YOUR report on the Dargavel Primary school scandal reports much on the consequences of a "blunder" but sadly no account of how the blunder occurred other than to say that this was a "gaffe" ("Taxpayers’ £160m bill after blunder over size of school", The Herald, May 19). The report, as does the political discussion, seems to revolve around who pays the cost of the remedy, the local authority, Holyrood or both.

There is nothing in this article or debate, like so many others of a similar nature, as to accountability. To understand that there must be transparency in the root-cause investigation as to how this "gaffe" came about. We have a situation where the taxpayer, local or national, is on the hook for £160 million, a local authority is looking towards gaining an extra 4,000 residences generating council tax receipts (around £5-6m per annum) and a developer is looking to and succeeding in minimising his costs of development and a landowner is maximising the value of his asset. Taxpayers – voters – want to know why this has come about?

Planning decisions by their nature affect to a very considerable degree the economic case for development and for land values. Wherever I see the word "gaffe" used in connection with a planning decision it often means that the developer or landowner receives enhanced value at the expense of the community. I never see accountability for the error, and I rarely see a serious and transparent root-cause investigation.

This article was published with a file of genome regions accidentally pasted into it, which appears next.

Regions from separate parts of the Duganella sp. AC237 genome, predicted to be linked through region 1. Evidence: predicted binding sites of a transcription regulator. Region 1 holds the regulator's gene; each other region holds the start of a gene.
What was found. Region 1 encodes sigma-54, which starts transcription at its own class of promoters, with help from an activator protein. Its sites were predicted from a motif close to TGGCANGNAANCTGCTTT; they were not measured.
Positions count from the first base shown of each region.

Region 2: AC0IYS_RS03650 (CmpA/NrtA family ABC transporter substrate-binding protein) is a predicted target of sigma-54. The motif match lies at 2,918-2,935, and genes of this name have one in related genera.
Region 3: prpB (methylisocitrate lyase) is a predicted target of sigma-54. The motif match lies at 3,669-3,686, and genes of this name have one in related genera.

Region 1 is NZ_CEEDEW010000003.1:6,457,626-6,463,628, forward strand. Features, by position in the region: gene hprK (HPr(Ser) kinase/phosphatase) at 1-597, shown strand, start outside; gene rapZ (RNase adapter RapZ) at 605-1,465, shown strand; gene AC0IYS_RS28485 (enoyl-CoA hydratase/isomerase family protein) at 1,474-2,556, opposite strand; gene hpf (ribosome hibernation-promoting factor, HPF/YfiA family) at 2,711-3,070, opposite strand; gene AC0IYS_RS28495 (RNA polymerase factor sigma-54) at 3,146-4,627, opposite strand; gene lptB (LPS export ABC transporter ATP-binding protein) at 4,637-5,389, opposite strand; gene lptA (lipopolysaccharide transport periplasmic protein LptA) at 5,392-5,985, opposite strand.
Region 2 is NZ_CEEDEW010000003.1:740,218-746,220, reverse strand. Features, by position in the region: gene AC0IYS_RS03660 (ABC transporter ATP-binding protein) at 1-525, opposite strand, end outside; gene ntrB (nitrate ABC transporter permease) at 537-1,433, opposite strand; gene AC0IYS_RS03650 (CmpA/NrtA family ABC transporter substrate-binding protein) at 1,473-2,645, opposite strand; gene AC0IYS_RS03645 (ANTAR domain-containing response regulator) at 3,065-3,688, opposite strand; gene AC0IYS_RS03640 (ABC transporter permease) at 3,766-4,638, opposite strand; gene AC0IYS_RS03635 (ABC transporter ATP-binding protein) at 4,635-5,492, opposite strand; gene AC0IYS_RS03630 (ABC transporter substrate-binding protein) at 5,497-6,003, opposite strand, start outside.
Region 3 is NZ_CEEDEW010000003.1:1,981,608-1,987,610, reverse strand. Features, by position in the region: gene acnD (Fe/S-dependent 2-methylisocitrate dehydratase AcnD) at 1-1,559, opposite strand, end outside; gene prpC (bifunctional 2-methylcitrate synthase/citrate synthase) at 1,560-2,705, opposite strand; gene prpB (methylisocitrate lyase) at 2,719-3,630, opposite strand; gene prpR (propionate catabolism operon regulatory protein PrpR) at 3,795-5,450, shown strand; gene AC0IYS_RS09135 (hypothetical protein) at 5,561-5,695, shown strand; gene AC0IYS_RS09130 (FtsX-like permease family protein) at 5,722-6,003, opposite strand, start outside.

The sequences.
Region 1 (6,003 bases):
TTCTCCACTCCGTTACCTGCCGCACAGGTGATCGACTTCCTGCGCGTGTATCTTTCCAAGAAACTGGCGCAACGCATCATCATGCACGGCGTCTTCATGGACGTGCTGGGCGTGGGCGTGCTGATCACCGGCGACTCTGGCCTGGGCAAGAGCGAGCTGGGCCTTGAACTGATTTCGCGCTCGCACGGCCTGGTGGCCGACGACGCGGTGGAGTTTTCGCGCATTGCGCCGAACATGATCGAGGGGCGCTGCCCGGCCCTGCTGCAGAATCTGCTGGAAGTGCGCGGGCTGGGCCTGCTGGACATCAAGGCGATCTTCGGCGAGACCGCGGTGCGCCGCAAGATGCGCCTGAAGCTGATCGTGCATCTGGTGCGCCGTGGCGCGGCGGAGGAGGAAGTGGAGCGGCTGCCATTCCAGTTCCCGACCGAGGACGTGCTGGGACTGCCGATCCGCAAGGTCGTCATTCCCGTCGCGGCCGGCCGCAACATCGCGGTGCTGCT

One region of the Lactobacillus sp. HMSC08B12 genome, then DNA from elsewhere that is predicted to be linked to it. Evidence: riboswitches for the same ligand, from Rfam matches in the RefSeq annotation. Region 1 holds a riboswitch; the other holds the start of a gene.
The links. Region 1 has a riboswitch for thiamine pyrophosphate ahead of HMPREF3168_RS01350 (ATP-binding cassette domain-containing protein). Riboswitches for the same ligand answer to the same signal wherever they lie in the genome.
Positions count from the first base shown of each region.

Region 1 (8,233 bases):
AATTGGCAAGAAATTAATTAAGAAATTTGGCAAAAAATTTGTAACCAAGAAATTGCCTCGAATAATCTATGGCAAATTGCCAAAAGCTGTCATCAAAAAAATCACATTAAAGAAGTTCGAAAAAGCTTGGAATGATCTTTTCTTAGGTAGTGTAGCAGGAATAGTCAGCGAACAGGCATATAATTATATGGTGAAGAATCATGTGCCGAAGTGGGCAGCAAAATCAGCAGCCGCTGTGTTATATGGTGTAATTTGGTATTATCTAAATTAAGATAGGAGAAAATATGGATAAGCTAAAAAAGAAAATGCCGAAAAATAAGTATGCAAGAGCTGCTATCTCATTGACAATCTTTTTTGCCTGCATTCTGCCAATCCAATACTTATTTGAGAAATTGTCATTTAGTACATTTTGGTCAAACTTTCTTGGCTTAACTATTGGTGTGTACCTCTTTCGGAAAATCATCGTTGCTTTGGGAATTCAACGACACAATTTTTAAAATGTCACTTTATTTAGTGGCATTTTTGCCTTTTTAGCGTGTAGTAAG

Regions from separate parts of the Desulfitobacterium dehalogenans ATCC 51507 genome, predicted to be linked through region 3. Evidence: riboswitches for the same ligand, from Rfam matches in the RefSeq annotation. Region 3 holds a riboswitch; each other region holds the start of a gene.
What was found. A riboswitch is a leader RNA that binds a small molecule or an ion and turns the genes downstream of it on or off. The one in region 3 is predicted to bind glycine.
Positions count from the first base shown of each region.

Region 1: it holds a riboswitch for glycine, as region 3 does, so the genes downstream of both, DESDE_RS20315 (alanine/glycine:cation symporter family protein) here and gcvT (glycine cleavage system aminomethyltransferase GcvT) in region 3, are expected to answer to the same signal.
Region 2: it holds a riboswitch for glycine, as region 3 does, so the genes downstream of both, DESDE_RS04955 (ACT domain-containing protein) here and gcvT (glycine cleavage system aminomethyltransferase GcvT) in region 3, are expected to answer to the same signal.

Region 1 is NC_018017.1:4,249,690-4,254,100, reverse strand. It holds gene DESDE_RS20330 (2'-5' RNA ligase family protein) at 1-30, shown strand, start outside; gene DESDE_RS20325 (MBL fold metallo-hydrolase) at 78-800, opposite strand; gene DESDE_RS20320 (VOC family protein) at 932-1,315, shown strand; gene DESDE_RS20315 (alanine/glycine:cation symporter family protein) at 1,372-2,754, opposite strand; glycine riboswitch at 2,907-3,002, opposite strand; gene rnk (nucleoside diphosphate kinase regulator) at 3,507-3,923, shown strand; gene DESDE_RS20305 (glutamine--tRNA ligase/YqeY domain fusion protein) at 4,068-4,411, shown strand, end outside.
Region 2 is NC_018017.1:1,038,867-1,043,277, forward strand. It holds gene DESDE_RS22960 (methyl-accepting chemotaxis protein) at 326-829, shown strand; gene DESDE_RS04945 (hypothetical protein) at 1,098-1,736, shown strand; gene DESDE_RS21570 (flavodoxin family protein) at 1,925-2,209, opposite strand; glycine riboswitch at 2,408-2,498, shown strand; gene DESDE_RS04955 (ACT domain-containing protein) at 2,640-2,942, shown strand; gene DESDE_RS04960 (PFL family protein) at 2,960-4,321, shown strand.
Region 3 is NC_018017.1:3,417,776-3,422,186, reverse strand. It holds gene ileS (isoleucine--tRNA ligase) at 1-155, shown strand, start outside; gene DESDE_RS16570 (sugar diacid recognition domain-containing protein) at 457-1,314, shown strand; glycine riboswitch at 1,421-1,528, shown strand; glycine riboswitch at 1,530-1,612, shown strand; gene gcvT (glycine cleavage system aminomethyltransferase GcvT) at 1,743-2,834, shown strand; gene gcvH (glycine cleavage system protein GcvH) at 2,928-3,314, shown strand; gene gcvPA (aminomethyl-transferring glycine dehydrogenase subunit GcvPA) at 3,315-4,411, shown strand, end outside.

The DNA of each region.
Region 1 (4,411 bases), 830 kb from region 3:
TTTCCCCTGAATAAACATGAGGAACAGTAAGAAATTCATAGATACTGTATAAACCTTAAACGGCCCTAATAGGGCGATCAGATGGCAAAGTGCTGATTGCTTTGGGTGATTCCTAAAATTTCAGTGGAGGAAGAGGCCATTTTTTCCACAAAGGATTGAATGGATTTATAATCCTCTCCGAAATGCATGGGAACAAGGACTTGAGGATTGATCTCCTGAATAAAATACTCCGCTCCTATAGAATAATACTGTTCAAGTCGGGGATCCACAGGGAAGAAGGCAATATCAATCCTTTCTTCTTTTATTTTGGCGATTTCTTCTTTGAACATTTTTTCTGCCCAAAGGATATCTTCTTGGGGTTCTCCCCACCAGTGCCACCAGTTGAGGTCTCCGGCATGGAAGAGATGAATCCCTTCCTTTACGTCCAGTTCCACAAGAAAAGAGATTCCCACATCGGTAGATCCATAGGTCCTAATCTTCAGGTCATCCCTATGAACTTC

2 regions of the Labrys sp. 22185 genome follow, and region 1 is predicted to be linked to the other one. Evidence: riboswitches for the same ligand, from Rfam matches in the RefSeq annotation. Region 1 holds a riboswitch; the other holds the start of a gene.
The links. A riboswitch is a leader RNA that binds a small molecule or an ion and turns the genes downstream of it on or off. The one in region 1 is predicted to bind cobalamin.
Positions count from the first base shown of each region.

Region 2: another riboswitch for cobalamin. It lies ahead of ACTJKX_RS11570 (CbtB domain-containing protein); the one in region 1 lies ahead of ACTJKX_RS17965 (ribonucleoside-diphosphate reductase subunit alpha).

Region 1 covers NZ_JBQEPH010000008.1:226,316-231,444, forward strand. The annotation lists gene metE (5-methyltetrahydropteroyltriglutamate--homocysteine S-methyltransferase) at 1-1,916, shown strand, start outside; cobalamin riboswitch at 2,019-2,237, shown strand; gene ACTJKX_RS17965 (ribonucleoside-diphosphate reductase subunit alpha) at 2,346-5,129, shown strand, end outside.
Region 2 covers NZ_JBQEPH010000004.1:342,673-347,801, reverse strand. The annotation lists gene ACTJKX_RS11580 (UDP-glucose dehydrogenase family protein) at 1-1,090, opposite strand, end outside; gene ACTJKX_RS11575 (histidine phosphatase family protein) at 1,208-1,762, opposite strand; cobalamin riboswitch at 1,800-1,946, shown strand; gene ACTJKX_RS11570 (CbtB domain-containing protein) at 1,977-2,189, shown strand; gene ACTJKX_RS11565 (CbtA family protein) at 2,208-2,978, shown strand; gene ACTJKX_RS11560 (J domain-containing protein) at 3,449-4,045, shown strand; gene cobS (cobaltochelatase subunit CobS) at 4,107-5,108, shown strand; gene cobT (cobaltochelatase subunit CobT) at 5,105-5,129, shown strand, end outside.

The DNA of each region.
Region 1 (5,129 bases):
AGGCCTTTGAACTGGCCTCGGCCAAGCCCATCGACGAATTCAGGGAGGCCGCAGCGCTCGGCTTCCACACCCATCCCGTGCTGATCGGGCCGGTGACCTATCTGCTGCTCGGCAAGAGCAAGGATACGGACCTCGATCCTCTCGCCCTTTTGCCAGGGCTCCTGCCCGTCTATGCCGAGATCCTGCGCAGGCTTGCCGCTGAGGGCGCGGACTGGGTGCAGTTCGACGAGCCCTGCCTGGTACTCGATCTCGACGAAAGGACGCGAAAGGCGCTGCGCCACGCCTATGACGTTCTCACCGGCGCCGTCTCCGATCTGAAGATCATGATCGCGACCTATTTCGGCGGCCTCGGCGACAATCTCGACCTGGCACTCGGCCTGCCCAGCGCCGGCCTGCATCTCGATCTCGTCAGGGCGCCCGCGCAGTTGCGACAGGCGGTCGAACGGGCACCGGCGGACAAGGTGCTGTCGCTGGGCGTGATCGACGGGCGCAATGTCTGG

Gaffes do happen; when they do the taxpaying public have an expectation but sadly no right to ensure that they are properly, transparently, and thoroughly investigated, accountability assigned, results openly published and if necessary disciplinary action taken.

Politicians, those who represent the voters, just want to "move on", the voting public want answers and improvement, not woolly evasions and excuses followed by a return to business as usual. I can guess what will happen: the carpet will be lifted once again and the mess swept under, a metaphor for our body politic.

Gavin Findlay, Boghead.

A blunder long in the making

AS one of a handful of people who have been involved in the ROF Bishopton/Dargavel development since the early 2000s, I feel I must comment on the current deplorable situation which you highlight today. While it is indisputable that there has been a monumental “miscalculation” by Renfrewshire Council, I believe the real responsibility for the situation lies with previous incumbents of the planning and education departments of the council.

Planning, for allowing the continuous watering-down of the commitments placed on the developer to the detriment of the residents, new and old. Education for ignoring the input from residents and community council on the size of the school.

Unfortunately those whom I believe to be responsible for poor decisions have all moved on and will escape any retribution for their incompetencies, while the current officers have to clear up the mess left to them, and the population of Bishopton suffers.

John Mackintosh, Bishopton.

Sums still don't add up

AT school I scraped passes in O-level arithmetic, maths and statistics. I therefore make no great claim to computational competence. So when I read in your lead article today that Renfrewshire Council is facing a large bill to correct a previous error of building a primary school for 430 instead of 1,100 pupils I thought “oh dear”. Then I read that it is now reckoning on 1,500 pupils and so the solution is obvious: build more classrooms with a capacity of 800, giving a total of 1,230 places for the projected 1,500 pupils.